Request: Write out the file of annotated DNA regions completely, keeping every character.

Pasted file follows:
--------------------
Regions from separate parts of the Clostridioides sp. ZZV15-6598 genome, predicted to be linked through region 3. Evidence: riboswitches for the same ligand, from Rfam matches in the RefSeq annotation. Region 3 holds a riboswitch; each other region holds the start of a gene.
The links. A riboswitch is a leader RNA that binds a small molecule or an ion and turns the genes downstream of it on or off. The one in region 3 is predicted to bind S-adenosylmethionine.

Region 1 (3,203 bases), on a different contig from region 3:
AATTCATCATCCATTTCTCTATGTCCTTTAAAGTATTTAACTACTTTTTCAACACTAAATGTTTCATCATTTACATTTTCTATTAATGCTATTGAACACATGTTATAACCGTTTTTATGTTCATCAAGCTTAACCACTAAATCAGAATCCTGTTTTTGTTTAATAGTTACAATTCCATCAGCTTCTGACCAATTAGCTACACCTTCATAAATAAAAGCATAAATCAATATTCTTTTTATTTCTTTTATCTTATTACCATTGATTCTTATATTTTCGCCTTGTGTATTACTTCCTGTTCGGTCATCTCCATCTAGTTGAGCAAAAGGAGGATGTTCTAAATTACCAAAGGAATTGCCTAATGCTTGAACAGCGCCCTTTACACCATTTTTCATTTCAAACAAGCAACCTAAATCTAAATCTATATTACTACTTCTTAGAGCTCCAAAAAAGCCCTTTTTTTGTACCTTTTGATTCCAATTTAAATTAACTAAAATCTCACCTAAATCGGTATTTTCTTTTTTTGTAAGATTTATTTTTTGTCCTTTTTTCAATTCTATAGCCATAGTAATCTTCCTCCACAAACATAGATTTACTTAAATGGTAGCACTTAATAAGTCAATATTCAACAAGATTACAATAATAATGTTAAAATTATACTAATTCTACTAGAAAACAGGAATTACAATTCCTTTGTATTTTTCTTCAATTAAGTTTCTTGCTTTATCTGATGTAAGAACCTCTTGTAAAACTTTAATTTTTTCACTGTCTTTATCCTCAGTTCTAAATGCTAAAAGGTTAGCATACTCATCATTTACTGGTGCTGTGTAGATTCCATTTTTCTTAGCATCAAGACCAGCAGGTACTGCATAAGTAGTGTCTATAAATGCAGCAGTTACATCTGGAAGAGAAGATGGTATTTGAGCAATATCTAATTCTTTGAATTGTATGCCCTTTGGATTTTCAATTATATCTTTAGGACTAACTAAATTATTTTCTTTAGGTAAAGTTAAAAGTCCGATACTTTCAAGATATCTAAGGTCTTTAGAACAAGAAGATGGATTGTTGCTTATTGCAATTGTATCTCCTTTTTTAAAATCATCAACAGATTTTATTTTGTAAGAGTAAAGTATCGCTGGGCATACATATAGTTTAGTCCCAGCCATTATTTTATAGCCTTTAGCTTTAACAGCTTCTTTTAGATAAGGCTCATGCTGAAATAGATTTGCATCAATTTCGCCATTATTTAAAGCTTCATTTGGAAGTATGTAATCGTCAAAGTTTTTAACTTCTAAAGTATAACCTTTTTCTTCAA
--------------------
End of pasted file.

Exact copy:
Regions from separate parts of the Clostridioides sp. ZZV15-6598 genome, predicted to be linked through region 3. Evidence: riboswitches for the same ligand, from Rfam matches in the RefSeq annotation. Region 3 holds a riboswitch; each other region holds the start of a gene.
The links. A riboswitch is a leader RNA that binds a small molecule or an ion and turns the genes downstream of it on or off. The one in region 3 is predicted to bind S-adenosylmethionine.

Region 1 (3,203 bases), on a different contig from region 3:
AATTCATCATCCATTTCTCTATGTCCTTTAAAGTATTTAACTACTTTTTCAACACTAAATGTTTCATCATTTACATTTTCTATTAATGCTATTGAACACATGTTATAACCGTTTTTATGTTCATCAAGCTTAACCACTAAATCAGAATCCTGTTTTTGTTTAATAGTTACAATTCCATCAGCTTCTGACCAATTAGCTACACCTTCATAAATAAAAGCATAAATCAATATTCTTTTTATTTCTTTTATCTTATTACCATTGATTCTTATATTTTCGCCTTGTGTATTACTTCCTGTTCGGTCATCTCCATCTAGTTGAGCAAAAGGAGGATGTTCTAAATTACCAAAGGAATTGCCTAATGCTTGAACAGCGCCCTTTACACCATTTTTCATTTCAAACAAGCAACCTAAATCTAAATCTATATTACTACTTCTTAGAGCTCCAAAAAAGCCCTTTTTTTGTACCTTTTGATTCCAATTTAAATTAACTAAAATCTCACCTAAATCGGTATTTTCTTTTTTTGTAAGATTTATTTTTTGTCCTTTTTTCAATTCTATAGCCATAGTAATCTTCCTCCACAAACATAGATTTACTTAAATGGTAGCACTTAATAAGTCAATATTCAACAAGATTACAATAATAATGTTAAAATTATACTAATTCTACTAGAAAACAGGAATTACAATTCCTTTGTATTTTTCTTCAATTAAGTTTCTTGCTTTATCTGATGTAAGAACCTCTTGTAAAACTTTAATTTTTTCACTGTCTTTATCCTCAGTTCTAAATGCTAAAAGGTTAGCATACTCATCATTTACTGGTGCTGTGTAGATTCCATTTTTCTTAGCATCAAGACCAGCAGGTACTGCATAAGTAGTGTCTATAAATGCAGCAGTTACATCTGGAAGAGAAGATGGTATTTGAGCAATATCTAATTCTTTGAATTGTATGCCCTTTGGATTTTCAATTATATCTTTAGGACTAACTAAATTATTTTCTTTAGGTAAAGTTAAAAGTCCGATACTTTCAAGATATCTAAGGTCTTTAGAACAAGAAGATGGATTGTTGCTTATTGCAATTGTATCTCCTTTTTTAAAATCATCAACAGATTTTATTTTGTAAGAGTAAAGTATCGCTGGGCATACATATAGTTTAGTCCCAGCCATTATTTTATAGCCTTTAGCTTTAACAGCTTCTTTTAGATAAGGCTCATGCTGAAATAGATTTGCATCAATTTCGCCATTATTTAAAGCTTCATTTGGAAGTATGTAATCGTCAAAGTTTTTAACTTCTAAAGTATAACCTTTTTCTTCAA